You won’t be surprised to learn that we jumped at the chance to create a giant cereal box, complete with giant cereal pieces and chocolate chunks.
Don’t worry, it’s not quite as odd as it sounds. We were asked to make this giant cereal box creation as a promotion for a new ride at Alton Towers, sponsored by Kellog’s Krave cereal. So we made it, delivered it and installed it to the theme park – making sure it looked good enough to eat.
The CAD drawingsFor this project we started by drawing up AutoCAD drawings before fabricating the decking that the giant cereal and chocolate props were to sit on.
The metal workAs with many of the larger structures we build, we begin with a metal armature or frame. This frame made the basis for the floor and the giant cereal packet. We clad the packet and floor with 1 marine ply and then applied a laminated printed vinyl.
Applying the vinylHere we are applying the vinyl to the large cereal packet. Because the unit was to be outside for a number of weeks everything had to be waterproof and the vinyl used was laminated with a protective lay
The polystyrene sculptWe wanted the finish on the fibreglass cereal pieces to be nice and crisp so we moulded and cast them, even though there was only one of each of the pieces, but we know that a cast from a mould is way better than a coated polystyrene object because of the fine detail that is retained.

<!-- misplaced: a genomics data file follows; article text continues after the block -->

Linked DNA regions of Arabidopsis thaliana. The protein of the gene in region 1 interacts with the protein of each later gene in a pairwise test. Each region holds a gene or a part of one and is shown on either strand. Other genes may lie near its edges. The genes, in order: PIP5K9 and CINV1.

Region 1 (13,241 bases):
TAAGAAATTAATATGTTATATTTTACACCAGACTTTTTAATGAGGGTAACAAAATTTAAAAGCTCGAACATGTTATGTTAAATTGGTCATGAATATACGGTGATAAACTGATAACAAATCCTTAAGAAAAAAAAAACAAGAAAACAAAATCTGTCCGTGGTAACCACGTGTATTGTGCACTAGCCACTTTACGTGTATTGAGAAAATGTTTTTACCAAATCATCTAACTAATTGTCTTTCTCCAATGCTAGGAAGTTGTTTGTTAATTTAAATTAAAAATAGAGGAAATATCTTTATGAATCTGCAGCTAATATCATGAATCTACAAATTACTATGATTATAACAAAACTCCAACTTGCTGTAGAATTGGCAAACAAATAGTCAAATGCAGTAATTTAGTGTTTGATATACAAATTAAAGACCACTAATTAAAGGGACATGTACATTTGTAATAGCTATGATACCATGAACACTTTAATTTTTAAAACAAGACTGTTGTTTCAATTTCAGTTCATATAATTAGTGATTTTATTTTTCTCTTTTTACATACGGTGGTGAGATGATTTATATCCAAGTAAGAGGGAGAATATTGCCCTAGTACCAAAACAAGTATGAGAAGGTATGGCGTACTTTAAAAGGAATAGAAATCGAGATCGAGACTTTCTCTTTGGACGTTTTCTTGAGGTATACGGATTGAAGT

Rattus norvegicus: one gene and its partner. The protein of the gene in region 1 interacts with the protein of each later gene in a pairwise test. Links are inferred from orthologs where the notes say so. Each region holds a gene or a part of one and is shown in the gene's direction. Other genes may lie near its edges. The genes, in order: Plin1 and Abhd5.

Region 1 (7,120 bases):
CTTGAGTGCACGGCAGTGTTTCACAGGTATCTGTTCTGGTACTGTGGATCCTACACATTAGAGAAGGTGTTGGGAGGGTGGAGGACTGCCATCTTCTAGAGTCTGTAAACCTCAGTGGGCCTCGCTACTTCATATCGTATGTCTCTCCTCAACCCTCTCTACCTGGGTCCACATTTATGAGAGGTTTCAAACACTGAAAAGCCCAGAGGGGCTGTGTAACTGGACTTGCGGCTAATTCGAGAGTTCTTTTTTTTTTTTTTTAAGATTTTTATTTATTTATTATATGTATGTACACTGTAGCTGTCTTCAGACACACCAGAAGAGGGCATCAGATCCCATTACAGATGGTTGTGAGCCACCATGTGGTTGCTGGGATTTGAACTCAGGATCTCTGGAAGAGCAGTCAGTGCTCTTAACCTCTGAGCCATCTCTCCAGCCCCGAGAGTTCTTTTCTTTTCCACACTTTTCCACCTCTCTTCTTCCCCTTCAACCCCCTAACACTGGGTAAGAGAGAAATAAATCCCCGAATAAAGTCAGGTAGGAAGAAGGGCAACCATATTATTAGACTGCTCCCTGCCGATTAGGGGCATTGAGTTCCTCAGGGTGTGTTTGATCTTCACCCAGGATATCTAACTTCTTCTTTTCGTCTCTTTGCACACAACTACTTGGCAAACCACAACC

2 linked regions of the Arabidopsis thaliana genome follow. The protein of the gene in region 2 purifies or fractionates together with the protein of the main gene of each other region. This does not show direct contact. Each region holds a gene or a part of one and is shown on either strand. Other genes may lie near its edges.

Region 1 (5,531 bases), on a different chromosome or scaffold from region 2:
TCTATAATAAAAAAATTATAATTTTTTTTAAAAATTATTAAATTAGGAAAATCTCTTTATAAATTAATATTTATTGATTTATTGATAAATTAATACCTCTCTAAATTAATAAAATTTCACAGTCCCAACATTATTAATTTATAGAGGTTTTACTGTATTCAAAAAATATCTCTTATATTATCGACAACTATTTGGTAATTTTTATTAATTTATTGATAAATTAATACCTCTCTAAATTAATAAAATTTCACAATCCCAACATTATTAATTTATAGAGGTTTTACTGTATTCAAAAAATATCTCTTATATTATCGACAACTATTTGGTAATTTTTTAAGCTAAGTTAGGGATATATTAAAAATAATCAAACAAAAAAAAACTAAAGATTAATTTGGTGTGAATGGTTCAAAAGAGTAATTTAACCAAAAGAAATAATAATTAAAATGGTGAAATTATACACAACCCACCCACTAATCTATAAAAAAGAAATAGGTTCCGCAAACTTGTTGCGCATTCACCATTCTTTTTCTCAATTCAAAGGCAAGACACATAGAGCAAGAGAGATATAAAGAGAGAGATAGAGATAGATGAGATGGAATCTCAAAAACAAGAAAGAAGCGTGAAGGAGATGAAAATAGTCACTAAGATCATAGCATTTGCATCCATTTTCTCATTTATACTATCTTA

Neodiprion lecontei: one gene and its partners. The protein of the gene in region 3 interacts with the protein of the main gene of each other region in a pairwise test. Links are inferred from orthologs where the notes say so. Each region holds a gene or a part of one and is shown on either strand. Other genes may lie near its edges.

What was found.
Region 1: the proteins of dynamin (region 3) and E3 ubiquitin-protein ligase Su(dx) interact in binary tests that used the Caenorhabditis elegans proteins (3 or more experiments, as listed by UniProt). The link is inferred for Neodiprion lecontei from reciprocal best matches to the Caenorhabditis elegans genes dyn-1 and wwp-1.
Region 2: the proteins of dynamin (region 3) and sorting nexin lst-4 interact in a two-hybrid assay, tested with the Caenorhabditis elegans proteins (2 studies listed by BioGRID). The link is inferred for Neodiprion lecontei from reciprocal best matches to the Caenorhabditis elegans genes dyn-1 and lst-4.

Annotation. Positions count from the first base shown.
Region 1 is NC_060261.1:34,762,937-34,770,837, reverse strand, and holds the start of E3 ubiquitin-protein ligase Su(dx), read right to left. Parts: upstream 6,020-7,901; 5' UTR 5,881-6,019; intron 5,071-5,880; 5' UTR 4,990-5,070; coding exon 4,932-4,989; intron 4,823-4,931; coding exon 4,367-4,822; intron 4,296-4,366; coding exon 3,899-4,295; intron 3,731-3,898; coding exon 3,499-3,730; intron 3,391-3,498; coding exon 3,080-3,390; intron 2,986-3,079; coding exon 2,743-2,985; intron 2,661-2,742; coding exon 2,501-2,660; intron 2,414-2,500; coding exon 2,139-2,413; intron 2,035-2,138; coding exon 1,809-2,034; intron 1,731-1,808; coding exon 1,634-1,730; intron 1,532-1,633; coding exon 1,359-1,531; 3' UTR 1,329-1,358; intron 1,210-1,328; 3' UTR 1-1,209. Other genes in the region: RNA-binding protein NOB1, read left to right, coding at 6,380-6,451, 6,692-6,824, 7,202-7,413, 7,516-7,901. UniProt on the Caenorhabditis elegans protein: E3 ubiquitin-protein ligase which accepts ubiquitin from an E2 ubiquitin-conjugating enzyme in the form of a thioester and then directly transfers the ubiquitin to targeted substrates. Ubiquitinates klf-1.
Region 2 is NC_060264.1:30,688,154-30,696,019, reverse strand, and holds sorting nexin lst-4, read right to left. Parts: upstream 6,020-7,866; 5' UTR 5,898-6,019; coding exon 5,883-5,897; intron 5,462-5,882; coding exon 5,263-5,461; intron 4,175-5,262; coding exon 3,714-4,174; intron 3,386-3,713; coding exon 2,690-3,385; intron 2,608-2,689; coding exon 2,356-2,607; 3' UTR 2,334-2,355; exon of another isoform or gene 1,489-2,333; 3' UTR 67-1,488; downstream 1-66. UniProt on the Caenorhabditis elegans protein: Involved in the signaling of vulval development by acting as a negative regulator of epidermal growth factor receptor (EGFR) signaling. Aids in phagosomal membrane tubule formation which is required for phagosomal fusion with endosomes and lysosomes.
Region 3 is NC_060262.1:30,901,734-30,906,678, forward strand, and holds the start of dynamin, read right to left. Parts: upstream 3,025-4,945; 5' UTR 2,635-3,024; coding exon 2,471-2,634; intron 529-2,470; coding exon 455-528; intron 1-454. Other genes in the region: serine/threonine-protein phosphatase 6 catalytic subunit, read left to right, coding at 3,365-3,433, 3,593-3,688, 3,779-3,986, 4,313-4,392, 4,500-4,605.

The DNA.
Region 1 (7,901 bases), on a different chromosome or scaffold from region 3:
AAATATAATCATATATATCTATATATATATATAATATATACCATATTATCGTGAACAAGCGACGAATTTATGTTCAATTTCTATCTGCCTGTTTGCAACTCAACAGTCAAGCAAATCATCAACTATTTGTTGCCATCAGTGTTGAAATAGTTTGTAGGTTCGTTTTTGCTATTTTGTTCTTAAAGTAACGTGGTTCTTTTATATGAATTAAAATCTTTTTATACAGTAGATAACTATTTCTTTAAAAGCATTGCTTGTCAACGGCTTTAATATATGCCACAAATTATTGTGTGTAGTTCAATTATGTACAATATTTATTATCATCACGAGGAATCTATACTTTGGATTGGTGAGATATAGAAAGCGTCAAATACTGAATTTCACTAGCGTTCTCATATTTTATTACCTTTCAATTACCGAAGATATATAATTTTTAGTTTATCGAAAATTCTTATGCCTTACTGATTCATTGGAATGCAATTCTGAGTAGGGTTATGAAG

The cast fibreglass set of chocolate and cereal piecesHere are the fibreglass pieces all ready for primer, being tested to make sure that they fit on to the stand prior to painting.
Chocolate piecesChocolate pieces just sprayed with the lacquer to make them look glossy and to protect them from the elements.
A chocolatey cerealWe think that this looks almost good enough to eat, although this cereal has a mouth of its own, so maybe it would eat us.
On site at Alton TowersThe whole unit on site at Alton Towers to promote a new ride, sponsored by its sponsor Kellog’s
What we had to do
We needed to recreate the Kellogg’s Krave packaging exactly, as well as make oversized cereal and chocolate pieces that matched the texture of the real things – but that wasn’t our biggest challenge.
The real challenge was the complex metal work needed for the main cylindrical base that each of these giant props was going to be displayed on. Not only did it have to be structurally sound, but it also had to come apart for the ease of transportation, and then easily fit back together again.
How we did it
To make sure everything looked and worked in the way that we envisaged, we had to work to exact CAD drawings for the base.
In the end – thanks to the team’s hard work and dedication – the complicated base of a 4 metre diameter could come apart and fit back together again seamlessly on site, and it looked great when it was all assembled!